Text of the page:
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  • Writer's pictureJanelle Safford

Models, Artists, Photographers...Educators?

Updated: Nov 7, 2017

As I was reading through some of the readings for my class this week, I had sort of an epiphany.  I can honestly say that I have not had experiences with models, artists, photographers, freelance writers or graphic designers.  However, I suddenly realized that now I do have something in common with all of these professions.  Their chosen fields require a portfolio submission as an integral part of their resumes.  In these professions, applying for a job without a portfolio would not even be a consideration.  An artist might demonstrate a collection of his artwork that displays technique, style, ability to portray mood, etc.  A photographer would of course submit a collection of photos taken from various angles and using various lighting techniques.  A model would demonstrate his or her ability to capture the attention of the prospective buyer of the goods that are being modeled.  All of these are examples of how these professions demonstrate their abilities to prospective employers or possibly just a collection of how they have improved in their fields over time.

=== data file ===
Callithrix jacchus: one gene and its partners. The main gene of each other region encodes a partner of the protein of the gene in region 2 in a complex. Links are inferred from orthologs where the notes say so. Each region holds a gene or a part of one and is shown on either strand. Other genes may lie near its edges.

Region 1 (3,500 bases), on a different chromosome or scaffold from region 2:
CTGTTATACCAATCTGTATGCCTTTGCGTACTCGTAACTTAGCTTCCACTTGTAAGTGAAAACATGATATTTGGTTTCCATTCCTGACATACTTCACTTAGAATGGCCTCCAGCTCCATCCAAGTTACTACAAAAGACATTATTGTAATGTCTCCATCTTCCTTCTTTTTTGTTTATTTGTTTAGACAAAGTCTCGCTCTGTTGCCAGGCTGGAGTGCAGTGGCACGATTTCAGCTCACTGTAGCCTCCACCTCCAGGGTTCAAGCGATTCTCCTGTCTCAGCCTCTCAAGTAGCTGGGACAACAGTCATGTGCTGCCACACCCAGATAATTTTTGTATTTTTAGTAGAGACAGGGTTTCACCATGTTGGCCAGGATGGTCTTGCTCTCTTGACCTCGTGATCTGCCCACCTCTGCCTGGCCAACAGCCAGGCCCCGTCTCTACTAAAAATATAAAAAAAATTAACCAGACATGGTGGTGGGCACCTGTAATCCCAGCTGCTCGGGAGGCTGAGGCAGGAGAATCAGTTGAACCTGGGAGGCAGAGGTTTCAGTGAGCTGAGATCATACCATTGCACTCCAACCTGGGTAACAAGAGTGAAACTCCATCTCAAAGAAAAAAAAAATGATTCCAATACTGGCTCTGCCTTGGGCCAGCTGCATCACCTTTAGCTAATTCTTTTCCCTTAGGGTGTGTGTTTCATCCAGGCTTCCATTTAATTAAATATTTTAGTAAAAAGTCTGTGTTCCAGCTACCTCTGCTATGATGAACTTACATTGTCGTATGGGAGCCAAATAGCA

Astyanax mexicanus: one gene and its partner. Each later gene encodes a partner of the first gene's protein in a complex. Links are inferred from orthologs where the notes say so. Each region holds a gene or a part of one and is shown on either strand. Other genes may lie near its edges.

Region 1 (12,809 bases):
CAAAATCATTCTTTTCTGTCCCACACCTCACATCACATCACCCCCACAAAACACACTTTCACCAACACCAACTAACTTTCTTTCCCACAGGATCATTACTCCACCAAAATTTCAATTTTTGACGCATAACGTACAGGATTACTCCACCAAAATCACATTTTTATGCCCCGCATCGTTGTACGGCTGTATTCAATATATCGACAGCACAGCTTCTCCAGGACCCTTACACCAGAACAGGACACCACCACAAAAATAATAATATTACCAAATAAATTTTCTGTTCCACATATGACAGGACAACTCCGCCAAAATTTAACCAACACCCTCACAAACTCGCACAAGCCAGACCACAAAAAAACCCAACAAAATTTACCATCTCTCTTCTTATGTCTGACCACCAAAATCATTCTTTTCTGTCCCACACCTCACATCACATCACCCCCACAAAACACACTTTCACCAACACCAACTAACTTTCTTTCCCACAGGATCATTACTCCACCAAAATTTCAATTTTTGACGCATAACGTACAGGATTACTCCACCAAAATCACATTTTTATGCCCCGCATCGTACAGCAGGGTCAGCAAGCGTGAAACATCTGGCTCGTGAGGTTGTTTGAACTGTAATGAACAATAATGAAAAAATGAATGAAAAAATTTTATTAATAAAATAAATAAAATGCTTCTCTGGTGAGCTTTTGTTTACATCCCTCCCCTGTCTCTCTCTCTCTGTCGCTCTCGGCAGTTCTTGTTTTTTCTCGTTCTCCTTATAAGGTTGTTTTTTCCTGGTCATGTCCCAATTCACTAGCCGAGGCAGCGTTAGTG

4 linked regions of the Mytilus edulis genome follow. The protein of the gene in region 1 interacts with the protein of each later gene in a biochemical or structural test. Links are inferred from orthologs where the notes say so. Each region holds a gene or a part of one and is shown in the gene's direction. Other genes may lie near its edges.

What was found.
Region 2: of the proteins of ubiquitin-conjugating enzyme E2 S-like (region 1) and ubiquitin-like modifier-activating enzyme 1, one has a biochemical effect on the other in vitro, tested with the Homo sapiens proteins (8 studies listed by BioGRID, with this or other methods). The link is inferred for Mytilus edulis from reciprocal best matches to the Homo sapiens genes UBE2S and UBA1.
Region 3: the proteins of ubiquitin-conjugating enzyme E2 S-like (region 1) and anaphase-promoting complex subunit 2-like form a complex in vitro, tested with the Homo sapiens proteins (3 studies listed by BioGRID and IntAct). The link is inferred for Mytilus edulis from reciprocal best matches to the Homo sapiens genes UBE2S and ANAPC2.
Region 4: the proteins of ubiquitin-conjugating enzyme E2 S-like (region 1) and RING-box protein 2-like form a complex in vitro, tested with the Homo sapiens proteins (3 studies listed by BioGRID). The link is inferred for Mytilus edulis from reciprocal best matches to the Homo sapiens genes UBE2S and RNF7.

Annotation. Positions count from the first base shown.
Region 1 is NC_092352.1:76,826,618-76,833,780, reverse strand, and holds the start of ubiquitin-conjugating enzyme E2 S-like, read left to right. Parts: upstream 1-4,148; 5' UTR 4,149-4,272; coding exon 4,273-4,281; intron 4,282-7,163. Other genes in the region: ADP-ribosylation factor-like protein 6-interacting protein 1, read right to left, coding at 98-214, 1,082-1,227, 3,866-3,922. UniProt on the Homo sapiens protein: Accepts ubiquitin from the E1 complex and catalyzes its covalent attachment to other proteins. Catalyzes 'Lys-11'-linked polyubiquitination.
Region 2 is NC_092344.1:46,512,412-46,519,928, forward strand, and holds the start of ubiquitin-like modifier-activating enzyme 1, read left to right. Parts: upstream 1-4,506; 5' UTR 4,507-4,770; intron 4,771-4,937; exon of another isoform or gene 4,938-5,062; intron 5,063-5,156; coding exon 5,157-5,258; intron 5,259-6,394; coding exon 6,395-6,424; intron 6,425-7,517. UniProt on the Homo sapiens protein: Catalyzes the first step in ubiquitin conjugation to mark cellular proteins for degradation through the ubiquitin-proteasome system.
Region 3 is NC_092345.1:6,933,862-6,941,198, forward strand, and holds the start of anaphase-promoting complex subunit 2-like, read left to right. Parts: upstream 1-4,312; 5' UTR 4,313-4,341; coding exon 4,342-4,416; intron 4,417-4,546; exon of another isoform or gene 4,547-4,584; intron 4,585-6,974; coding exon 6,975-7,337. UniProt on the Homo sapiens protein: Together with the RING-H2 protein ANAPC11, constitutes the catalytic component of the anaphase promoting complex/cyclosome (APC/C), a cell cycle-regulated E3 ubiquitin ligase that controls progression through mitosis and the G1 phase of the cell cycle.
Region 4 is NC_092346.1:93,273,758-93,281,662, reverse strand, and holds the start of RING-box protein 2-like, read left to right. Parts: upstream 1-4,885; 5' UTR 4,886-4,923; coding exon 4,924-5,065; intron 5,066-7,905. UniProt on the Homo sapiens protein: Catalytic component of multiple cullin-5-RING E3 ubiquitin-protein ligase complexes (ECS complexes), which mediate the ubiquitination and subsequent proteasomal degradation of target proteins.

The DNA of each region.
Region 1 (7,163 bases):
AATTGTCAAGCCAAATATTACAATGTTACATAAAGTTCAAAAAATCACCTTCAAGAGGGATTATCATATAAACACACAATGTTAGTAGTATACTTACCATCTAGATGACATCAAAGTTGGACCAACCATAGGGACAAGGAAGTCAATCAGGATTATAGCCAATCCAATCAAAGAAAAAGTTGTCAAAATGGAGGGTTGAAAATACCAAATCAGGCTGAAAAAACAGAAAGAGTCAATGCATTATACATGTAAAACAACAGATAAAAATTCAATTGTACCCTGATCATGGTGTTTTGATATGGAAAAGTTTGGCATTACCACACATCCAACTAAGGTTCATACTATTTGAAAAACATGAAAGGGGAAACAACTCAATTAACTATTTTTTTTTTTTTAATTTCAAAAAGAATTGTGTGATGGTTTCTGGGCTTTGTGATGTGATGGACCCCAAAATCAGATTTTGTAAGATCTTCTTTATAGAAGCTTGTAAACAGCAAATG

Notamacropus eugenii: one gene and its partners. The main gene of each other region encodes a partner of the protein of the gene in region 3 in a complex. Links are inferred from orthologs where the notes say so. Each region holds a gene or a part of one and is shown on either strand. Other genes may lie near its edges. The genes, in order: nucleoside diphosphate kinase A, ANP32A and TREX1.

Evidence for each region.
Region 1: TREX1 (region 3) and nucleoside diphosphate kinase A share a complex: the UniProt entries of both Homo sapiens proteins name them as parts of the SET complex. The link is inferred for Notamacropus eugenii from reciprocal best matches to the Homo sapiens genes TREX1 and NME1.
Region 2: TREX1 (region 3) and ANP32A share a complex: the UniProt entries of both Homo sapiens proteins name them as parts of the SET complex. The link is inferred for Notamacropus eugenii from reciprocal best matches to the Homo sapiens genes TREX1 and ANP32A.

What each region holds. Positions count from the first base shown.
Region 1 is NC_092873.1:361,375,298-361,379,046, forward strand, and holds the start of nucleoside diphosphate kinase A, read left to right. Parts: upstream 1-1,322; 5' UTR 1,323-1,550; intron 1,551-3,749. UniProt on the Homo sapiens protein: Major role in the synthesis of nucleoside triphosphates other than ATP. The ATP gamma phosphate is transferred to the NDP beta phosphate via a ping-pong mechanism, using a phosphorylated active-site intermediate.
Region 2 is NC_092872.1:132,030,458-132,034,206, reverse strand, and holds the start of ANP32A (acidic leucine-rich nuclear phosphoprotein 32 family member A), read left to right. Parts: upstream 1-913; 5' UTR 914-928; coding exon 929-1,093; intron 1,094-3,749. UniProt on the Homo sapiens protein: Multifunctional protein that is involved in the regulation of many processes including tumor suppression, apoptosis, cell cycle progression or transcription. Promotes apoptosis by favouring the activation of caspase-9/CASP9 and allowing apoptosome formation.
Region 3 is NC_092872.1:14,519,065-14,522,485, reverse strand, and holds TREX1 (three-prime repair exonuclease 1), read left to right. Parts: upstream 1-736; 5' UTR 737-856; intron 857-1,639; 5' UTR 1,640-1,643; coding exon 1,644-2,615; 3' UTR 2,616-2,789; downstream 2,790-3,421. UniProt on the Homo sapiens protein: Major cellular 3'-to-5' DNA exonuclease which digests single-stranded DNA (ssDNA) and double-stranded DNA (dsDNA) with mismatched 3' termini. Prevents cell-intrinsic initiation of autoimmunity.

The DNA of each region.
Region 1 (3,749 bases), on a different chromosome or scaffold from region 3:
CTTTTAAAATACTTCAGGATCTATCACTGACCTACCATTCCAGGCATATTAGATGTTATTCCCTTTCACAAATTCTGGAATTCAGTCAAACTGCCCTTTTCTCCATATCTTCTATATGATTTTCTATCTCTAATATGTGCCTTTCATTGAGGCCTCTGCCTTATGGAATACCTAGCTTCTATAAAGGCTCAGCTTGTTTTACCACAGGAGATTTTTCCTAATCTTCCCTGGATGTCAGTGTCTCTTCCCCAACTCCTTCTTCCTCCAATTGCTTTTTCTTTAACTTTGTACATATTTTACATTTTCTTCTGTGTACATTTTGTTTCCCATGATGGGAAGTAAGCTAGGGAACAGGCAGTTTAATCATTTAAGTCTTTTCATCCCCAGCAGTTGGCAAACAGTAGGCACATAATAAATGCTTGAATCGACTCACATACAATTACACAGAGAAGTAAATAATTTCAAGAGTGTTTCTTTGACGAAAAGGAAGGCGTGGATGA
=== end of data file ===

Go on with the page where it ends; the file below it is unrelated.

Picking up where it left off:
So what are educators demonstrating with ePortfolios?  To answer that question you must understand that an educator is not simply someone who disseminates information to others.  Educators should be professionals that love to learn and whose job it is to guide other people’s (students or adults) learning.  

In much the same way as a seasoned artist’s work will change and develop over time, a teacher’s style and skill will also develop and improve over time.  An Eportfolio is the evidence of an educator’s journey over time.  It journals the process of learning and serves as an example and guide to demonstrate to others how that process evolves over time.  I think if we as educators if we claim to be experts in learning, then we should have evidence of our own learning.  How else will we be able to understand the process of learning so that we can demonstrate and teach students how to reflect and connect their own learning over time.  We must walk the walk, if we are going to talk the talk!

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